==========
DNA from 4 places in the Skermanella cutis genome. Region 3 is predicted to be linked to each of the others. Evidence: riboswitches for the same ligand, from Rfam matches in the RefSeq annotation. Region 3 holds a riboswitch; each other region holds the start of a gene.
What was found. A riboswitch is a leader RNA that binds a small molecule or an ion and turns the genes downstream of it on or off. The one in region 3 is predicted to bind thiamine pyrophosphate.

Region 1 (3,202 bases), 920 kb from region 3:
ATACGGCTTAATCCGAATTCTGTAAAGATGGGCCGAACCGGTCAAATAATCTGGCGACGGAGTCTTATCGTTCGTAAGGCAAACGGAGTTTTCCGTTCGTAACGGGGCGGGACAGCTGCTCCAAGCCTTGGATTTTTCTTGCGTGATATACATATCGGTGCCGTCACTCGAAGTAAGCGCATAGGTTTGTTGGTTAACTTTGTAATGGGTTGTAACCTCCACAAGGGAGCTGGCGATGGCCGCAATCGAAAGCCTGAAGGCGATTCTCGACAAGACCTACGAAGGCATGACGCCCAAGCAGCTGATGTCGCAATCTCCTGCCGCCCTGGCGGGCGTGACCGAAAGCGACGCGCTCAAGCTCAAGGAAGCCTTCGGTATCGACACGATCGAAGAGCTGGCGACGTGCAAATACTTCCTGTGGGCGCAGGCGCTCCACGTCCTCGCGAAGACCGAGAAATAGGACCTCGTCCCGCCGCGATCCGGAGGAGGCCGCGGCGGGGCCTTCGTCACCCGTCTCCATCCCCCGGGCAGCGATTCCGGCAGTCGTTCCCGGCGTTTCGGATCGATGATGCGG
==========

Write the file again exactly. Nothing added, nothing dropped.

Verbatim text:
DNA from 4 places in the Skermanella cutis genome. Region 3 is predicted to be linked to each of the others. Evidence: riboswitches for the same ligand, from Rfam matches in the RefSeq annotation. Region 3 holds a riboswitch; each other region holds the start of a gene.
What was found. A riboswitch is a leader RNA that binds a small molecule or an ion and turns the genes downstream of it on or off. The one in region 3 is predicted to bind thiamine pyrophosphate.

Region 1 (3,202 bases), 920 kb from region 3:
ATACGGCTTAATCCGAATTCTGTAAAGATGGGCCGAACCGGTCAAATAATCTGGCGACGGAGTCTTATCGTTCGTAAGGCAAACGGAGTTTTCCGTTCGTAACGGGGCGGGACAGCTGCTCCAAGCCTTGGATTTTTCTTGCGTGATATACATATCGGTGCCGTCACTCGAAGTAAGCGCATAGGTTTGTTGGTTAACTTTGTAATGGGTTGTAACCTCCACAAGGGAGCTGGCGATGGCCGCAATCGAAAGCCTGAAGGCGATTCTCGACAAGACCTACGAAGGCATGACGCCCAAGCAGCTGATGTCGCAATCTCCTGCCGCCCTGGCGGGCGTGACCGAAAGCGACGCGCTCAAGCTCAAGGAAGCCTTCGGTATCGACACGATCGAAGAGCTGGCGACGTGCAAATACTTCCTGTGGGCGCAGGCGCTCCACGTCCTCGCGAAGACCGAGAAATAGGACCTCGTCCCGCCGCGATCCGGAGGAGGCCGCGGCGGGGCCTTCGTCACCCGTCTCCATCCCCCGGGCAGCGATTCCGGCAGTCGTTCCCGGCGTTTCGGATCGATGATGCGG